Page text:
Adams Moving Fast

TAMPA, FL - Just like Jacob Lindgren did a year ago, Chance Adams, this year's fifth round pick, is rocketing his way through the minor leagues and dominating every step of the way. Unlike Lindgren, however, Adams, still a reliever, is being treated like a starting pitcher in preparation for a trial run at that role in his first full season next year.

[Nathan Bond contributed to this article]

It didn't take Chance Adams very long to make a quick impression on his new organization when he tallied 13 strikeouts and held opposing batters to a paltry .154 batting average in his first four relief appearances with the Staten Island Yankees earlier this season, prompting a quick promotion to low-A Charleston.

"I was [surprised]," Adams said of the quick promotion to Charleston. "I didn't know how it worked or how quickly it went but I was very thankful to have that opportunity. It was an experience. I just tried to go out and throw strikes, and be aggressive.

"It's a little different. In college you have certain routines and sometimes you have to switch it up and the transition here hasn't been extremely hard but there have been some things have been hard for me. It's been a good experience for me though."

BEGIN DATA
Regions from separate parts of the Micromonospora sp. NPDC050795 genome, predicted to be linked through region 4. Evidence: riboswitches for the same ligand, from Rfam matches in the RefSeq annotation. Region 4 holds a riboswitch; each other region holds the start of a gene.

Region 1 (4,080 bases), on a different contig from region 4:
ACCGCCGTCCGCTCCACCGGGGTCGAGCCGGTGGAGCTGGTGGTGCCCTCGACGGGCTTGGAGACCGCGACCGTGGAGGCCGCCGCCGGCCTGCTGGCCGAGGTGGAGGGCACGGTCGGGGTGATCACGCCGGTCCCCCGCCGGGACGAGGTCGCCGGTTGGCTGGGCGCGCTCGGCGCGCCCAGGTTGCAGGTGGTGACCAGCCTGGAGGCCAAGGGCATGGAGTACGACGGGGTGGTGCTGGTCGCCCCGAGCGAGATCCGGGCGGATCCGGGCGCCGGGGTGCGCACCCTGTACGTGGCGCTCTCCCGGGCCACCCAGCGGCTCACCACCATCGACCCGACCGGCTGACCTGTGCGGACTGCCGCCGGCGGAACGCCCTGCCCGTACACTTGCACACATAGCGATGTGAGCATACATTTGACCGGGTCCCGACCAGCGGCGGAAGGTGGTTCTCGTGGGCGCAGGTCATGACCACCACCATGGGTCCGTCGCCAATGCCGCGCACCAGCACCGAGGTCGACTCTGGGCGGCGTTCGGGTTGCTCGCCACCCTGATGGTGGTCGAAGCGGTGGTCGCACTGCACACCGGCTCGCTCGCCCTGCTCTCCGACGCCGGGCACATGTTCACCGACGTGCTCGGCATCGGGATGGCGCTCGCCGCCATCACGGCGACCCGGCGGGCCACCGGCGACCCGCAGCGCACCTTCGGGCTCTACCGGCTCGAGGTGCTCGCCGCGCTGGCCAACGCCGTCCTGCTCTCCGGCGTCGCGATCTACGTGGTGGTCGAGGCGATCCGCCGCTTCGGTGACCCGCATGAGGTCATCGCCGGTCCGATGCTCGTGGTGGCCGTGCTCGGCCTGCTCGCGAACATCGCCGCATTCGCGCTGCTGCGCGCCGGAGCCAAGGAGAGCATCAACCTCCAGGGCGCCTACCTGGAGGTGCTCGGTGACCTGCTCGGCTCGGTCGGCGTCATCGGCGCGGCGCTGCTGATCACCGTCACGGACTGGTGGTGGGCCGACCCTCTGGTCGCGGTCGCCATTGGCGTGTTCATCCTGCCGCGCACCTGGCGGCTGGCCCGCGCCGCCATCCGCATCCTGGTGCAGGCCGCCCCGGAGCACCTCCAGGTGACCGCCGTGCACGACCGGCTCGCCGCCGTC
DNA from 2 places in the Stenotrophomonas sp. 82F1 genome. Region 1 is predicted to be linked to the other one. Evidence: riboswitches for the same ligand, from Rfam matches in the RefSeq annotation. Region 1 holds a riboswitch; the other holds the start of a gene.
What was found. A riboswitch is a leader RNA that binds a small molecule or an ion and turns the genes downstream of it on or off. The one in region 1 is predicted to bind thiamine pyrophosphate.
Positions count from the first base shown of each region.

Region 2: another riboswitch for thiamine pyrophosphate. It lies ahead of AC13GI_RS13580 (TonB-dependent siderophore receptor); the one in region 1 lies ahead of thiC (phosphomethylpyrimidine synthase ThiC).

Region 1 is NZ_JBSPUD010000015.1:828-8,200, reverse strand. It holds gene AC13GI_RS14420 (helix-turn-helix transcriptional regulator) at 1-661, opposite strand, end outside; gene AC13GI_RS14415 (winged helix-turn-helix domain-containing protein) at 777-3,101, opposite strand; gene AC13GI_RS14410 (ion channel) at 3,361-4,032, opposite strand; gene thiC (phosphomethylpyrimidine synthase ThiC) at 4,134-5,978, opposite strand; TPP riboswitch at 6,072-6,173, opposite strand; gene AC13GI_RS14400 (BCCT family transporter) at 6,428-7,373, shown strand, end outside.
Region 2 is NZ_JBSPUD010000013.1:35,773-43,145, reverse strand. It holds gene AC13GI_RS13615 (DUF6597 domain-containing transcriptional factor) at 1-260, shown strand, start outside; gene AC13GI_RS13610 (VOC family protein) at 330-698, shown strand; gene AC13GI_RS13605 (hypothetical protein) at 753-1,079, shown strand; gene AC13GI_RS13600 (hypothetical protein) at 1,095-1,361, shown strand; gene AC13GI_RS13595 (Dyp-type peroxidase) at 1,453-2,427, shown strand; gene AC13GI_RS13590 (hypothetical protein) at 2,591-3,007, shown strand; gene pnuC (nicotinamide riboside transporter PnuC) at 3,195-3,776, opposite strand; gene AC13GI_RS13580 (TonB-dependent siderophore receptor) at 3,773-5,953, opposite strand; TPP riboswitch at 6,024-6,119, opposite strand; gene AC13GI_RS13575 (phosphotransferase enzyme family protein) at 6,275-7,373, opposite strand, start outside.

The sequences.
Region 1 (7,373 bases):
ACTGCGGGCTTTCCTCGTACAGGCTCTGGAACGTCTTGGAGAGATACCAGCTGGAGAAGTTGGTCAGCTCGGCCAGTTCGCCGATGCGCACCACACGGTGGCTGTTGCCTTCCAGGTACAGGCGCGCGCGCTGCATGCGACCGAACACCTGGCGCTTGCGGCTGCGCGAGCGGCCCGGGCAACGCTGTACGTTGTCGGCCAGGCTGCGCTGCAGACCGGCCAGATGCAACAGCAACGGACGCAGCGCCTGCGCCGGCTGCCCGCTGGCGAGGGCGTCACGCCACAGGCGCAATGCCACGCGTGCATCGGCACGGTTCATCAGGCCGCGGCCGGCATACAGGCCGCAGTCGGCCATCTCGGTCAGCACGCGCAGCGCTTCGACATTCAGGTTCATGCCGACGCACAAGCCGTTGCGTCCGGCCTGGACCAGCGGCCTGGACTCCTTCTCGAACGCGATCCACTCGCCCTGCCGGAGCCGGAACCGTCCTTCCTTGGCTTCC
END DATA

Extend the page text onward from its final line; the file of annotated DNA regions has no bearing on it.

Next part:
One major difference he quickly noticed was the difference in overall conditioning between the collegiate and professional levels. Accustomed to lifting a lot in college, he wasn't exactly prepared for all of the running he was being asked to do with the Yankees.

Still, as he's proven on the mound too, he has adjusted. He also noticed a difference even between Staten Island and Charleston.

"They tried to ease you into it [in Staten Island]," he said. "They let you do your thing but also incorporate some of their things, and I thought that was really cool.

"I don't know how to explain it but in Charleston they pushed you a little bit more. It's not guys that just got drafted, it's guys that have been around for a little while so maybe the conditioning was a little tougher [in Charleston]."

Pushed more and being expected to do more, Adams was once again all business in Charleston, striking out 16 batters in five relief appearances for the RiverDogs and holding opposing South Atlantic League batters to a .163 batting average. Once again a promotion was on his immediate horizon.

He was promoted to high-A Tampa on August 9th and tossed three scoreless innings in his Florida State League debut.

"He was impressive," Tampa manager Dave Bialas recounted. "He has composure, good stuff, and he attacks the zone. Obviously they thought his stuff was good enough to pitch here. He has the stuff to pitch at this level, a high level."

And just like his previous two levels, Adams' numbers in Tampa have been nothing short of staggering; a 1.29 ERA in his first five appearances with 16 strikeouts and just two walks, and once again allowing less hits [12] than innings pitched [14].